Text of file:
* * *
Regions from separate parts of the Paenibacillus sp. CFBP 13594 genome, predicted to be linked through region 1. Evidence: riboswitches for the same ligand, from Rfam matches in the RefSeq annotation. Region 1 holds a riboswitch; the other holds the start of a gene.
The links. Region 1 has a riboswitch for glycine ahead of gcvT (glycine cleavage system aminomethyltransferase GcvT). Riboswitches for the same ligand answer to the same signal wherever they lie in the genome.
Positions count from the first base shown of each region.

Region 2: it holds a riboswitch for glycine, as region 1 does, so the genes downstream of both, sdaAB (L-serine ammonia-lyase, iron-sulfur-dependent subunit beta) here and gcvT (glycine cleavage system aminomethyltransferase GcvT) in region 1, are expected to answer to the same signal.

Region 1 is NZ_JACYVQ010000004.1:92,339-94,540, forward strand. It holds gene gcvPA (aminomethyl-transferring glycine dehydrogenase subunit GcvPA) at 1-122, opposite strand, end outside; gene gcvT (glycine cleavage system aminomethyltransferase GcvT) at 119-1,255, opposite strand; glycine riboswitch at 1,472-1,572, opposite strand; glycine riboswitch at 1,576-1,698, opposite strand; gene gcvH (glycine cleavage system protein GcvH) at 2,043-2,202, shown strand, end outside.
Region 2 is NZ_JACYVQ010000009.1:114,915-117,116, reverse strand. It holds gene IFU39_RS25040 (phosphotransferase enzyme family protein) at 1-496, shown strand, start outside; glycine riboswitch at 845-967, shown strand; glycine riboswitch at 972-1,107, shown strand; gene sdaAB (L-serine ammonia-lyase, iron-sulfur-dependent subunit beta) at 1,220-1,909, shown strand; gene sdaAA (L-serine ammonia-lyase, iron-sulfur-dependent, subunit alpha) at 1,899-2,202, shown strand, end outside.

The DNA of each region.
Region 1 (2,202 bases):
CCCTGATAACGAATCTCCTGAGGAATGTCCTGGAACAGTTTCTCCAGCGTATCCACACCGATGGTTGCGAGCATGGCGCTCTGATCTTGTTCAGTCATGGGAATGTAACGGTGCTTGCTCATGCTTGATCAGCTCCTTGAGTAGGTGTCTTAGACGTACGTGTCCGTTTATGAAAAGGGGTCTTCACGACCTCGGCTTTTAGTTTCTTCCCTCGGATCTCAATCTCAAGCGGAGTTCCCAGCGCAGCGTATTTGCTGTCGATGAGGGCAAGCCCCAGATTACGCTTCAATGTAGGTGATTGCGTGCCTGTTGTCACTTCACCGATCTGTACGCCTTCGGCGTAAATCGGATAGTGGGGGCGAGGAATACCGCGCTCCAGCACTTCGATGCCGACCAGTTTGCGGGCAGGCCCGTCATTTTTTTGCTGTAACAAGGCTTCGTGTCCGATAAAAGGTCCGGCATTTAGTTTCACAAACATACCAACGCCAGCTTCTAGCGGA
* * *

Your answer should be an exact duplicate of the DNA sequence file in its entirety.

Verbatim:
Regions from separate parts of the Paenibacillus sp. CFBP 13594 genome, predicted to be linked through region 1. Evidence: riboswitches for the same ligand, from Rfam matches in the RefSeq annotation. Region 1 holds a riboswitch; the other holds the start of a gene.
The links. Region 1 has a riboswitch for glycine ahead of gcvT (glycine cleavage system aminomethyltransferase GcvT). Riboswitches for the same ligand answer to the same signal wherever they lie in the genome.
Positions count from the first base shown of each region.

Region 2: it holds a riboswitch for glycine, as region 1 does, so the genes downstream of both, sdaAB (L-serine ammonia-lyase, iron-sulfur-dependent subunit beta) here and gcvT (glycine cleavage system aminomethyltransferase GcvT) in region 1, are expected to answer to the same signal.

Region 1 is NZ_JACYVQ010000004.1:92,339-94,540, forward strand. It holds gene gcvPA (aminomethyl-transferring glycine dehydrogenase subunit GcvPA) at 1-122, opposite strand, end outside; gene gcvT (glycine cleavage system aminomethyltransferase GcvT) at 119-1,255, opposite strand; glycine riboswitch at 1,472-1,572, opposite strand; glycine riboswitch at 1,576-1,698, opposite strand; gene gcvH (glycine cleavage system protein GcvH) at 2,043-2,202, shown strand, end outside.
Region 2 is NZ_JACYVQ010000009.1:114,915-117,116, reverse strand. It holds gene IFU39_RS25040 (phosphotransferase enzyme family protein) at 1-496, shown strand, start outside; glycine riboswitch at 845-967, shown strand; glycine riboswitch at 972-1,107, shown strand; gene sdaAB (L-serine ammonia-lyase, iron-sulfur-dependent subunit beta) at 1,220-1,909, shown strand; gene sdaAA (L-serine ammonia-lyase, iron-sulfur-dependent, subunit alpha) at 1,899-2,202, shown strand, end outside.

The DNA of each region.
Region 1 (2,202 bases):
CCCTGATAACGAATCTCCTGAGGAATGTCCTGGAACAGTTTCTCCAGCGTATCCACACCGATGGTTGCGAGCATGGCGCTCTGATCTTGTTCAGTCATGGGAATGTAACGGTGCTTGCTCATGCTTGATCAGCTCCTTGAGTAGGTGTCTTAGACGTACGTGTCCGTTTATGAAAAGGGGTCTTCACGACCTCGGCTTTTAGTTTCTTCCCTCGGATCTCAATCTCAAGCGGAGTTCCCAGCGCAGCGTATTTGCTGTCGATGAGGGCAAGCCCCAGATTACGCTTCAATGTAGGTGATTGCGTGCCTGTTGTCACTTCACCGATCTGTACGCCTTCGGCGTAAATCGGATAGTGGGGGCGAGGAATACCGCGCTCCAGCACTTCGATGCCGACCAGTTTGCGGGCAGGCCCGTCATTTTTTTGCTGTAACAAGGCTTCGTGTCCGATAAAAGGTCCGGCATTTAGTTTCACAAACATACCAACGCCAGCTTCTAGCGGA